LES of Turbulent Flows: Lecture
This presentation is the property of its rightful owner.
Sponsored Links
1 / 6

LES of Turbulent Flows: Lecture 14 (ME EN 7960- 003) PowerPoint PPT Presentation


  • 53 Views
  • Uploaded on
  • Presentation posted in: General

LES of Turbulent Flows: Lecture 14 (ME EN 7960- 003). Prof. Rob Stoll Department of Mechanical Engineering University of Utah Fall 2014. Stochastic Burgers Equation. Project #1 is based on a useful model of the Navier -Stokes equations: the 1D stochastic Burgers Equation:

Download Presentation

LES of Turbulent Flows: Lecture 14 (ME EN 7960- 003)

An Image/Link below is provided (as is) to download presentation

Download Policy: Content on the Website is provided to you AS IS for your information and personal use and may not be sold / licensed / shared on other websites without getting consent from its author.While downloading, if for some reason you are not able to download a presentation, the publisher may have deleted the file from their server.


- - - - - - - - - - - - - - - - - - - - - - - - - - E N D - - - - - - - - - - - - - - - - - - - - - - - - - -

Presentation Transcript


Les of turbulent flows lecture 14 me en 7960 003

LES of Turbulent Flows: Lecture 14(ME EN 7960-003)

Prof. Rob Stoll

Department of Mechanical Engineering

University of Utah

Fall 2014


Stochastic burgers equation

Stochastic Burgers Equation

  • Project #1 is based on a useful model of the Navier-Stokes equations: the 1D stochastic Burgers Equation:

  • This analog has been found to be a useful one for the study of turbulent like nonlinear systems (e.g., Basu, 2009 and references contained within).

  • Although 1D, this equation has some of the most important characteristics of a turbulent flow making it a good model case.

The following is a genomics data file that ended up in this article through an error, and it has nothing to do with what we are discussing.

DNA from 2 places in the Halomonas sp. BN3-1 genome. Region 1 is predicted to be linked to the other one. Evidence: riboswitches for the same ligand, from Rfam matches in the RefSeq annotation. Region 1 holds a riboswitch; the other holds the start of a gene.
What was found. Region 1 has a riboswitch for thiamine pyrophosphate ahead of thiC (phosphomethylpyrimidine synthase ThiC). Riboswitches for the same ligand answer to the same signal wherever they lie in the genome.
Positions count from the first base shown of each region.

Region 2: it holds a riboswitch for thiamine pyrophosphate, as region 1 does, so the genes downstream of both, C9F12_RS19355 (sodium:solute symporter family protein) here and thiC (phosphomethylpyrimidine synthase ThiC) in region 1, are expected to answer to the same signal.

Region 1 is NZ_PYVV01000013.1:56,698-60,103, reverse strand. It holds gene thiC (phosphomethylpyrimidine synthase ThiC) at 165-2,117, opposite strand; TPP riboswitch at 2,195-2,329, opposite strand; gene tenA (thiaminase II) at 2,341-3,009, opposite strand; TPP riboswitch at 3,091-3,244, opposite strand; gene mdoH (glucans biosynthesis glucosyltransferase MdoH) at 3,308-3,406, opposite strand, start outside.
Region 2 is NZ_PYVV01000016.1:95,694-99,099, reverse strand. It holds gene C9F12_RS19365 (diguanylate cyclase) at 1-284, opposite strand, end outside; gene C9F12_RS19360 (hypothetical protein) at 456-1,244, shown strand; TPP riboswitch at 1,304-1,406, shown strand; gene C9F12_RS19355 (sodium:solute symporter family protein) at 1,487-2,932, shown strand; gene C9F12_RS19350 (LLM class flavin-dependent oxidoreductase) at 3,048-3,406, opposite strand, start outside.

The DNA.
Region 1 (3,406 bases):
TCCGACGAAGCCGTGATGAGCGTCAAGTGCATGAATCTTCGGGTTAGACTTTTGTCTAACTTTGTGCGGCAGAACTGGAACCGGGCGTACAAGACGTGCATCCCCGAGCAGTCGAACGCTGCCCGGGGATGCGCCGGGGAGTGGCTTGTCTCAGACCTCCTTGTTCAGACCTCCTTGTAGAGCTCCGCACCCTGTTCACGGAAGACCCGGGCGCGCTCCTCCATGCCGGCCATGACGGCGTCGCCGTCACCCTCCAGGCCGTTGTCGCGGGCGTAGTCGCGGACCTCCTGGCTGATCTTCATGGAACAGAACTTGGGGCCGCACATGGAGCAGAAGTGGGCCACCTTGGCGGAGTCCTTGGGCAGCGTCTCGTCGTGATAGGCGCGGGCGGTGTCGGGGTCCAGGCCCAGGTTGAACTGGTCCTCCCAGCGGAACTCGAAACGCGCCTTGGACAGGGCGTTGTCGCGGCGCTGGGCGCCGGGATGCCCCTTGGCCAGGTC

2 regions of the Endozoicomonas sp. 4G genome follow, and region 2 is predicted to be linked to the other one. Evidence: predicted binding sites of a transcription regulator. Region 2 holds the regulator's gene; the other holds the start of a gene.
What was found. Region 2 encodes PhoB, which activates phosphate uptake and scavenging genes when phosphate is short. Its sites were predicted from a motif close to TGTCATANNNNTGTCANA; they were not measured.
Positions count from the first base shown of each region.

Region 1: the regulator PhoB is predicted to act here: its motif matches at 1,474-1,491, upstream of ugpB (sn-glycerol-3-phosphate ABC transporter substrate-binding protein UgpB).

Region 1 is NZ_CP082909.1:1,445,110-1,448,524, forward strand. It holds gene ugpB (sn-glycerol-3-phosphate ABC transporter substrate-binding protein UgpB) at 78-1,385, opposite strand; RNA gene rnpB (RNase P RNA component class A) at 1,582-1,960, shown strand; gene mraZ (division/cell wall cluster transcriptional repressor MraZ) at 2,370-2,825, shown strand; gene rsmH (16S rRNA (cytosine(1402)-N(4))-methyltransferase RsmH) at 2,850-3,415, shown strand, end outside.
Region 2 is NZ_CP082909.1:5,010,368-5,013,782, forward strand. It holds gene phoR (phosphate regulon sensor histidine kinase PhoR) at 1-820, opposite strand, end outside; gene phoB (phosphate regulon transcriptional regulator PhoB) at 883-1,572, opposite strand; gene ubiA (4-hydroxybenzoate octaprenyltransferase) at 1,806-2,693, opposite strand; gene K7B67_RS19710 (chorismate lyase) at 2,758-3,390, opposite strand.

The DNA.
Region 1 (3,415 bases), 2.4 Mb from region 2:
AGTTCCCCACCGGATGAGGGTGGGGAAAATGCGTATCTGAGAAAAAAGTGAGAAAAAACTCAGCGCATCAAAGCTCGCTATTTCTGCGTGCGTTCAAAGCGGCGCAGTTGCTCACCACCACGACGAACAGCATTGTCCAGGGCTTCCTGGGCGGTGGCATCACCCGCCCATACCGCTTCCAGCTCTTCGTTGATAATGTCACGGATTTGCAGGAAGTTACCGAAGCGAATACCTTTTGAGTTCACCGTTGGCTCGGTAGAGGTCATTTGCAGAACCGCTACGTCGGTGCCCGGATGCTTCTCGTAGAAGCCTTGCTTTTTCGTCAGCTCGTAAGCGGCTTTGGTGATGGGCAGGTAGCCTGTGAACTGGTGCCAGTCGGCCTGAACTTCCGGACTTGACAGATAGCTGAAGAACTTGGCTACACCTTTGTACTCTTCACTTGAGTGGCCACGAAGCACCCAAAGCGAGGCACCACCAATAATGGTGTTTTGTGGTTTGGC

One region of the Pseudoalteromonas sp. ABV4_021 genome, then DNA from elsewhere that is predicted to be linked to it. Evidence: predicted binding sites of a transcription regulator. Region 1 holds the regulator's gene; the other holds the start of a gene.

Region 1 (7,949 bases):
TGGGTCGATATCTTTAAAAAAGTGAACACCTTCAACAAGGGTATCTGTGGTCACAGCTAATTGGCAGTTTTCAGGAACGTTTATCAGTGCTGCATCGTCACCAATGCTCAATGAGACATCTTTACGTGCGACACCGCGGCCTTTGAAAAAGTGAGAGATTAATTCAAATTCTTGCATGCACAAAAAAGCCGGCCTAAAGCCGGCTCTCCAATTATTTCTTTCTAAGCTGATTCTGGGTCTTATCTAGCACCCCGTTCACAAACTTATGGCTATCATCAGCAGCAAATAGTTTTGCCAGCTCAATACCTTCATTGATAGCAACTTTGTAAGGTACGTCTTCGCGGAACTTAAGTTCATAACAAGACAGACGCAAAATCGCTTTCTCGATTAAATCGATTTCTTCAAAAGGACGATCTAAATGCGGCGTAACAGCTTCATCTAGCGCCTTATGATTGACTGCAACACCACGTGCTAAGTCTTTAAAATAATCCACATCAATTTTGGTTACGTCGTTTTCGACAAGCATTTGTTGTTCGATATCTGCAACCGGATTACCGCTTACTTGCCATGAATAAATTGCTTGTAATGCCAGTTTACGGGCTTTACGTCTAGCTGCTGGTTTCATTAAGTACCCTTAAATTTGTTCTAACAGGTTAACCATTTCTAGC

• in the above equation, the “new” term is η the stochastic term.

  • here we use


Stochastic burgers equation1

Stochastic Burgers Equation

  • Many SBE solutions exist. Here we we follow Basu, 2009 (Fourier collocation). Basically, use Fourier methods but advance time in real space (compare to Galerkin)

  • To do this, the main numerical methods we need to know are how to calculate derivatives and how to advance time.

  • Derivatives:

*

**

  • Mathematically the discrete Fourier transform pair is (see also Lecture 2 suppliment):

  • recall:

Backward transform

Fourier transform pair

Forward transform

wave number

(wave period)

Fourier coefficients

(wave amplitudes)


Fourier derivatives

Fourier Derivatives

  • How is this used numerically to calculate a derivative?

    • A Fourier series can be used to interpolate at any point in the flow and at any time

    • If we differentiate the Fourier representation of (equation ) with respect to

*

*

  • if we compare this to equation we notice that we have:


Fourier derivatives1

Fourier Derivatives

  • procedurally we can use this to find given as follows:

    • -calculate from by a forward transform (equation )

    • -multiply by to get and then

    • -perform a backward (inverse) transform using equation to get .

  • the method easily generalizes to any order derivative

  • although Fourier methods are quite attractive do to the high accuracy and near exact representation of the derivatives, they have a few important limitations.

    • must be continuously differentiable

    • must be periodic

    • grid spacing must be uniform

*

**


Time advancement

Time advancement

  • Time advancement in this code is accomplished using a 2nd order Adams-Bashforth scheme.

  • This is a basic extension of the Euler method (see Ferziger and Peric chapter 6)

    • This is a multipoint (in time) method

    • idea: fit a polynomial of desired order (e.g., 2nd) through 3 points in time to get:

  • For specifics on how these things are implemented see the Matlab code on…


  • Login